Hannah Strong


The Killer – first-look review

David Fincher and Se7en screenwriter Andrew Kevin Walker reteam for a thriller about an assassin whose bad day at the office has nasty ramifications.

David Fincher is among our best chroniclers of morally grey – or indeed morally bankrupt – individuals, from Fight Club through to Gone Girl. In one fashion or another, this has been a guiding theme throughout his filmmaking career; he is drawn to characters that are as compelling as they are repulsive. He’s also a master of the American thriller, and many have eagerly awaited his return to the genre (particularly since it seems as though his Netflix series Mindhunter is unlikely to return).

Cue The Killer, then, his reunion with Se7en screenwriter Andrew Kevin Walker, loosely adapted from Alexis “Matz” Nolent and Luc Jacamon’s graphic novel series of the same name. Michael Fassbender plays a hitman who prides himself on his success rate and professionalism; when we meet him in Paris, he’s camped out in an unoccupied WeWork office on a stake-out. In a detached voice, he reflects on his occupation, reminiscent of Patrick Bateman’s opening monologue from American Psycho (or perhaps The Narrator from Fight Club). “Popeye the Sailor said it best,” he notes. “‘I am what I am.'”

As the sun rises and sets above the city, he goes about his daily routine: some light yoga; a quick McDonalds; a few rounds of The Smiths on his iPod. He finds it easiest to remain undetected by dressing as a German tourist (“No one really wants to interact with a German tourist” he says, “Especially not a Parisian.”) The anonymous figure speaks in quotations, pop culture references, mantras and cliches – the most telling of which is “Do what thou wilt shall be the whole of the Law.” “I forget who said that,” The Killer tells us. It was occultist Aleister Crowley, referring to the discovery and following of one’s true purpose.

If the protagonist’s ‘true will’ is to kill, he does so without any passion. It’s more compulsive, though lacking the satisfaction that comes with a job well done. For The Killer, his actions are more like breathing. He abides by a strict set of rules (Stick to the plan; trust no one; forgo empathy; anticipate, don’t improvise; fight only the battle you’re paid to fight) and these have served him well. But when his latest job goes wrong in a split second, he finds himself the new target, and a woman he cares about suddenly becomes collateral damage. It might be time to bend the rules then.

Fincher and Walker succeed at presenting wet work as a far less glamorous profession than most media dealing with hitmen makes it out to be. A lot of waiting around, convenience food, and cleaning up messes. Erik Messerschmidt (who worked with Fincher on Mindhunter and Mank) positions The Killer as a cog in a well-oiled machine, just a face in a crowd, until he’s very suddenly not. The resistance to lean too heavily into the noir of it all is a smart one, pushing back against too many comparisons to Fincher’s earlier work. The opening sequence, in which we wait for The Killer to take the shot, is particularly tense, and although not as brutal as some of Fincher’s back catalogue, a stand-out fight scene is chaotic enough that it really looks like two men kicking the ever-loving Christ out of each other, instead of like a choreographed dance.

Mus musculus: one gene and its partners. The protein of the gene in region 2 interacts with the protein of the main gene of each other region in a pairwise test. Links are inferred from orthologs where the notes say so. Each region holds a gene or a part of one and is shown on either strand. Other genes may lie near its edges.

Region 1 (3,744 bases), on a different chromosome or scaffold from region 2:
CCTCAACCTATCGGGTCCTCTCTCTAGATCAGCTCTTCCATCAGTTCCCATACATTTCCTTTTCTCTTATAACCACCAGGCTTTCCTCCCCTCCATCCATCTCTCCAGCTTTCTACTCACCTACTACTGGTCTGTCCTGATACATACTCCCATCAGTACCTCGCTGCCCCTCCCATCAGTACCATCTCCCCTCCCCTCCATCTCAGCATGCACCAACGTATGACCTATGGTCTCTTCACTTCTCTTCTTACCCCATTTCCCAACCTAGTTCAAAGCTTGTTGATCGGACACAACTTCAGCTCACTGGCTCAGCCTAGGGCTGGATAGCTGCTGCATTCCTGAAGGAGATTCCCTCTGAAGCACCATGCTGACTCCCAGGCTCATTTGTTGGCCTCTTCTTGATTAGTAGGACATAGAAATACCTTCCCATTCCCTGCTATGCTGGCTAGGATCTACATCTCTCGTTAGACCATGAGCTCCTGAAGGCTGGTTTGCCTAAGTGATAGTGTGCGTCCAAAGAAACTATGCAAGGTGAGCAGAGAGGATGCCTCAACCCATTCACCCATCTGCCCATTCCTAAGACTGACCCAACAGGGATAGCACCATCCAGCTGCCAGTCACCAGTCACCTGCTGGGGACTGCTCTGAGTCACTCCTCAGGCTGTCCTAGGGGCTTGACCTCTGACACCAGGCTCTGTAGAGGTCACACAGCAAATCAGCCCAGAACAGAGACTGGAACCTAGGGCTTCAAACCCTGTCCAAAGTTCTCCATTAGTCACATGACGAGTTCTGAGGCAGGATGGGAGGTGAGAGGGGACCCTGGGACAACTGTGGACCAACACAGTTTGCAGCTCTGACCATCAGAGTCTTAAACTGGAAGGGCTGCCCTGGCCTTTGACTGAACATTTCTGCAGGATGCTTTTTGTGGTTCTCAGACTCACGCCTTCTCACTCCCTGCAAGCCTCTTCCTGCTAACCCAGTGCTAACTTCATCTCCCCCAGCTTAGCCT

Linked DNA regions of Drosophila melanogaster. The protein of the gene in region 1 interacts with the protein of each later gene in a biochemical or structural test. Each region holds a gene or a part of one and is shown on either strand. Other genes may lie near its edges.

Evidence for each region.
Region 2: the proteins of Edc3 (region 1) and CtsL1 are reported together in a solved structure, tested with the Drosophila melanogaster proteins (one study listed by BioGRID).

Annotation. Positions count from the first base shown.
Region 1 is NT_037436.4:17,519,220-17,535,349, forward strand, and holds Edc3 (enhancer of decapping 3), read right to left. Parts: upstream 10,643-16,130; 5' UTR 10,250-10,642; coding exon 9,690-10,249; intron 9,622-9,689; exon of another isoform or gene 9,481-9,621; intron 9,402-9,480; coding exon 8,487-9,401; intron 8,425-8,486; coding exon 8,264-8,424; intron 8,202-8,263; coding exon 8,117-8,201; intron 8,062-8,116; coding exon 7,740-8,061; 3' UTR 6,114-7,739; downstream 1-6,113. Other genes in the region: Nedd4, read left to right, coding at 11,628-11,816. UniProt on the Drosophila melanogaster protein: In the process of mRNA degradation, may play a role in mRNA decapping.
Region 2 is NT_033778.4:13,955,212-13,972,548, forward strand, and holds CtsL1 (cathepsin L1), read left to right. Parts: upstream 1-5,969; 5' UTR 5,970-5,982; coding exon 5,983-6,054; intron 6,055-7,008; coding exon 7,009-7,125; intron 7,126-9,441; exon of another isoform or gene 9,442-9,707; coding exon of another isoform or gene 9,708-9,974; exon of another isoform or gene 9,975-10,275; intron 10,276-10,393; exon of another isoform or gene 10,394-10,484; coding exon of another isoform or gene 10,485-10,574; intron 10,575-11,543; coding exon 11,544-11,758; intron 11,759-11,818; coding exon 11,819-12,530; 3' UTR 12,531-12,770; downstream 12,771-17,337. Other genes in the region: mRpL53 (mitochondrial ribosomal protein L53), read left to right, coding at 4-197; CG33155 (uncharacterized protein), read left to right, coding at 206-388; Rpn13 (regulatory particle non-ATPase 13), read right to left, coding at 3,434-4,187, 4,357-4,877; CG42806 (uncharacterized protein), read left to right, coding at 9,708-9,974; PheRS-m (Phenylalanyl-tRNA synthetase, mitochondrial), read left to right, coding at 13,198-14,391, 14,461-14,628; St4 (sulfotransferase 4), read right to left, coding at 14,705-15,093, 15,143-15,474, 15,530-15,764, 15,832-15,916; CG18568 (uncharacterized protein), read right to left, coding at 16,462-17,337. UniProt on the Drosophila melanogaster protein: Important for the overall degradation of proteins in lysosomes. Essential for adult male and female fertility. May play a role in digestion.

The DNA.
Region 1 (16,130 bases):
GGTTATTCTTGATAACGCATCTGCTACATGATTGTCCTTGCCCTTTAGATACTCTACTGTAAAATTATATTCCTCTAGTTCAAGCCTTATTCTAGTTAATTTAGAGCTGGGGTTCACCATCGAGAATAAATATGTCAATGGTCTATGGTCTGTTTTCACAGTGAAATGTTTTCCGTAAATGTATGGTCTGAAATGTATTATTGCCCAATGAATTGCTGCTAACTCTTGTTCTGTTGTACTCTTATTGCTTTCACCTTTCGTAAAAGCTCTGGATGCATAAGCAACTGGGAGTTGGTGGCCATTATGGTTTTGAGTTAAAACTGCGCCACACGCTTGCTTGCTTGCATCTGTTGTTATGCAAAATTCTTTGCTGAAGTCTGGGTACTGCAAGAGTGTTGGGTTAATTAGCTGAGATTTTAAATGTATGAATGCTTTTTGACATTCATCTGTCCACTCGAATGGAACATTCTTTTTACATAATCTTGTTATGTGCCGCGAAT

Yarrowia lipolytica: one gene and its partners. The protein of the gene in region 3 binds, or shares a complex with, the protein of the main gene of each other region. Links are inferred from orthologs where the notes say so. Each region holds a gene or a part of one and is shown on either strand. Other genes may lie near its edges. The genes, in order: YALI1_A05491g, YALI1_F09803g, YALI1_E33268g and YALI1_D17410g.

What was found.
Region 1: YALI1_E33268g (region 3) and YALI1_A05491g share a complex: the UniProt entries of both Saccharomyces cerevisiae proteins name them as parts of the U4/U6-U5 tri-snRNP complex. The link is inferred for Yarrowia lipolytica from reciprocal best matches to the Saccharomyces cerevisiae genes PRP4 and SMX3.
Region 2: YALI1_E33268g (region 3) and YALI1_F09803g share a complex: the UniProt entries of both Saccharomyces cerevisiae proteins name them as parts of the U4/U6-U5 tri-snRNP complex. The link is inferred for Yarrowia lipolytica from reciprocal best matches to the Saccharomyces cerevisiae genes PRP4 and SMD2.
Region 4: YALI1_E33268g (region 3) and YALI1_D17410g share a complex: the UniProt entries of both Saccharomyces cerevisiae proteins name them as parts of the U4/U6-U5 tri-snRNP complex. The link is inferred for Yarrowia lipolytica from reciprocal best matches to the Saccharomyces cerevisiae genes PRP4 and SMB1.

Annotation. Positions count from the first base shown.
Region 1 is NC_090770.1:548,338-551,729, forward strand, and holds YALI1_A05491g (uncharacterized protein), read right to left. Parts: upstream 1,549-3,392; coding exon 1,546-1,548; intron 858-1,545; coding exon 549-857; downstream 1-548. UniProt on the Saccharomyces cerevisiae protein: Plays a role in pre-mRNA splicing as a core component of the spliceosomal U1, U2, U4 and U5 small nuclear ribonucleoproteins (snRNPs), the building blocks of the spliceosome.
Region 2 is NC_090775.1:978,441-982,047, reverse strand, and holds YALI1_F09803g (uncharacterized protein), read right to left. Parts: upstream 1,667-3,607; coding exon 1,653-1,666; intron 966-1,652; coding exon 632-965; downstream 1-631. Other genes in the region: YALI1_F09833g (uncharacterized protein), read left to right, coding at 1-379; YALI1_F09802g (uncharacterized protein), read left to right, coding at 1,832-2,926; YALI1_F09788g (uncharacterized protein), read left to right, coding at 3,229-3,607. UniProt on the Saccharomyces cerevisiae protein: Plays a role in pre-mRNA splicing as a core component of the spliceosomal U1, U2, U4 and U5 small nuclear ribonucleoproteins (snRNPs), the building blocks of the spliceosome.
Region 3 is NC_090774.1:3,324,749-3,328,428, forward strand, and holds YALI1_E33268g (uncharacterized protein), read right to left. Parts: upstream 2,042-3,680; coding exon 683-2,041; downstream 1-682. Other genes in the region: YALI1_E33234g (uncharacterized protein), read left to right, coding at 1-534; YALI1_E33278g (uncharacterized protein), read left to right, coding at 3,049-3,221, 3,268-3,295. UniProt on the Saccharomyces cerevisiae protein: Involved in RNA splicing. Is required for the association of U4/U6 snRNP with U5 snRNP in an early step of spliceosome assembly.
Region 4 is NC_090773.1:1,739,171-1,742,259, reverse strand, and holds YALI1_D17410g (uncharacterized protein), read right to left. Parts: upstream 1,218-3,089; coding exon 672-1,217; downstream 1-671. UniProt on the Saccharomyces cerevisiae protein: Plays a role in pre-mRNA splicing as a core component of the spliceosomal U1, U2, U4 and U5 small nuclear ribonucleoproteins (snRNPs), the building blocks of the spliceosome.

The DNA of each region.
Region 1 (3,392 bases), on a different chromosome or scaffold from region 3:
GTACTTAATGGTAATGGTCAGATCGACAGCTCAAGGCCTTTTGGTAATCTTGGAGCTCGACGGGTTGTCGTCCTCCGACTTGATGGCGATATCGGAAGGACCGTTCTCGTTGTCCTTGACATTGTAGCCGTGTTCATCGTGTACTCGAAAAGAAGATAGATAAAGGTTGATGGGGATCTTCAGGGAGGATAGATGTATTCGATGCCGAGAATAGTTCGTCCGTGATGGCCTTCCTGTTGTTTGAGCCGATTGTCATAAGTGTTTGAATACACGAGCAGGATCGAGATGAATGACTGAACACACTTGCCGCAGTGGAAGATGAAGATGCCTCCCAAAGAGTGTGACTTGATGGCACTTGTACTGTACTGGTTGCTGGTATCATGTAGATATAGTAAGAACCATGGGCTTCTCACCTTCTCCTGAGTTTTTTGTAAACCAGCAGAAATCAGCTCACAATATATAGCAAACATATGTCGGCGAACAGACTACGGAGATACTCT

There’s the dry sense of humour we’ve come to expect too, which Fassbender delivers gamely. For such a pro, this hitman is having a rather extraordinary run of bad luck, and it’s entertaining to watch him repeatedly attempt to pull himself out of a new mess, all the while repeating that he is a professional, detached from his work before all else. Perhaps there isn’t quite as much to chew on as we got with Zodiac or The Girl With the Dragon Tattoo, but as a character study, it’s fascinating that a man who talks so much can say so little, and Fassbender’s cold, indifferent gaze is well-suited for a man who appears more like a shark in a bucket hat. (His obsession with Morrissey and way of eating a McGriddle without the bun are notable indications of his sociopathy.)

Matz and Jacamon’s comic obviously had much more space to tell a far-reaching story, which showed an assassin slowly losing his mind after a lifetime of solitude and bloodshed. This two-hour imagining strips it back to a more familiar revenge arc, in which the protagonist needs to just tie up some loose ends so he can retire once and for all. It’s not exactly an ambitious plotline for someone like Fincher, but it’s certainly an engaging one, and the cryptic, constantly evasive protagonist is a puzzle that lingers after the credits roll. After all, how can someone so stepped in blood ever truly get away clean?

Published 3 Sep 2023

Tags: David Fincher Michael Fassbender The Killer

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